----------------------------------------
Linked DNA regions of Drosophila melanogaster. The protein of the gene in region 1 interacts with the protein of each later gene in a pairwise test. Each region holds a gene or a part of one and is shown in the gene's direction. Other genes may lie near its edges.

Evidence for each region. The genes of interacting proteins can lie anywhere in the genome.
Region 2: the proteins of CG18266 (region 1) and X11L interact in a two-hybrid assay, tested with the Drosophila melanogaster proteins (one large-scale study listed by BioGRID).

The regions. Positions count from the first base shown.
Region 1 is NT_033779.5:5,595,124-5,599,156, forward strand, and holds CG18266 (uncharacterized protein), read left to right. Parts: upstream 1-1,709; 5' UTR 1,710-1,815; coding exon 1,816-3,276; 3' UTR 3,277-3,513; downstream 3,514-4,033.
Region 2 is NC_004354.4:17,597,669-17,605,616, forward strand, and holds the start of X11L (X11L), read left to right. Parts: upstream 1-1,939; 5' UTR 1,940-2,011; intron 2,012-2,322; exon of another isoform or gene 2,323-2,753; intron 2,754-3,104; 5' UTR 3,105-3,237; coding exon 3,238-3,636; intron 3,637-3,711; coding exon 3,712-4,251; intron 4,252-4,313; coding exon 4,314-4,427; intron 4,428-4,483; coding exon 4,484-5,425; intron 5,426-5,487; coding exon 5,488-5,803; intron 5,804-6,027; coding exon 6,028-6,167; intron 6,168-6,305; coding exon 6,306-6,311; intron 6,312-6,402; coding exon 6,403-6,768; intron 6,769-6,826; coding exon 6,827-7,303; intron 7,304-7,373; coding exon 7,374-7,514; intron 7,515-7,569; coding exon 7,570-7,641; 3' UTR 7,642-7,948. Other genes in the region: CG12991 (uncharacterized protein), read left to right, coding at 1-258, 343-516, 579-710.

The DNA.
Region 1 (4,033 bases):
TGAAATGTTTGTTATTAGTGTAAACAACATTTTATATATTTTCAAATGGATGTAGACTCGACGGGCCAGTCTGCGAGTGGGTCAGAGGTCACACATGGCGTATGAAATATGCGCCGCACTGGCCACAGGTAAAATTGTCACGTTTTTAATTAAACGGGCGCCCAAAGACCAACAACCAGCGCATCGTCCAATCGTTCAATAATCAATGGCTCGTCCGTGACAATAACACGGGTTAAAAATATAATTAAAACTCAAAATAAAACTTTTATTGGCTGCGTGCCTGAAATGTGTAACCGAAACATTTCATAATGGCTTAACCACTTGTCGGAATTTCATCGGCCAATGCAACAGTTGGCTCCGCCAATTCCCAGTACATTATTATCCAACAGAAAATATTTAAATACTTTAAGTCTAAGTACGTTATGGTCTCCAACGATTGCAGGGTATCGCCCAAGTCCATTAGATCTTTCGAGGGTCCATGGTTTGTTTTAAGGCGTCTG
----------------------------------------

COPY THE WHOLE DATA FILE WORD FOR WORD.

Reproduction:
Linked DNA regions of Drosophila melanogaster. The protein of the gene in region 1 interacts with the protein of each later gene in a pairwise test. Each region holds a gene or a part of one and is shown in the gene's direction. Other genes may lie near its edges.

Evidence for each region. The genes of interacting proteins can lie anywhere in the genome.
Region 2: the proteins of CG18266 (region 1) and X11L interact in a two-hybrid assay, tested with the Drosophila melanogaster proteins (one large-scale study listed by BioGRID).

The regions. Positions count from the first base shown.
Region 1 is NT_033779.5:5,595,124-5,599,156, forward strand, and holds CG18266 (uncharacterized protein), read left to right. Parts: upstream 1-1,709; 5' UTR 1,710-1,815; coding exon 1,816-3,276; 3' UTR 3,277-3,513; downstream 3,514-4,033.
Region 2 is NC_004354.4:17,597,669-17,605,616, forward strand, and holds the start of X11L (X11L), read left to right. Parts: upstream 1-1,939; 5' UTR 1,940-2,011; intron 2,012-2,322; exon of another isoform or gene 2,323-2,753; intron 2,754-3,104; 5' UTR 3,105-3,237; coding exon 3,238-3,636; intron 3,637-3,711; coding exon 3,712-4,251; intron 4,252-4,313; coding exon 4,314-4,427; intron 4,428-4,483; coding exon 4,484-5,425; intron 5,426-5,487; coding exon 5,488-5,803; intron 5,804-6,027; coding exon 6,028-6,167; intron 6,168-6,305; coding exon 6,306-6,311; intron 6,312-6,402; coding exon 6,403-6,768; intron 6,769-6,826; coding exon 6,827-7,303; intron 7,304-7,373; coding exon 7,374-7,514; intron 7,515-7,569; coding exon 7,570-7,641; 3' UTR 7,642-7,948. Other genes in the region: CG12991 (uncharacterized protein), read left to right, coding at 1-258, 343-516, 579-710.

The DNA.
Region 1 (4,033 bases):
TGAAATGTTTGTTATTAGTGTAAACAACATTTTATATATTTTCAAATGGATGTAGACTCGACGGGCCAGTCTGCGAGTGGGTCAGAGGTCACACATGGCGTATGAAATATGCGCCGCACTGGCCACAGGTAAAATTGTCACGTTTTTAATTAAACGGGCGCCCAAAGACCAACAACCAGCGCATCGTCCAATCGTTCAATAATCAATGGCTCGTCCGTGACAATAACACGGGTTAAAAATATAATTAAAACTCAAAATAAAACTTTTATTGGCTGCGTGCCTGAAATGTGTAACCGAAACATTTCATAATGGCTTAACCACTTGTCGGAATTTCATCGGCCAATGCAACAGTTGGCTCCGCCAATTCCCAGTACATTATTATCCAACAGAAAATATTTAAATACTTTAAGTCTAAGTACGTTATGGTCTCCAACGATTGCAGGGTATCGCCCAAGTCCATTAGATCTTTCGAGGGTCCATGGTTTGTTTTAAGGCGTCTG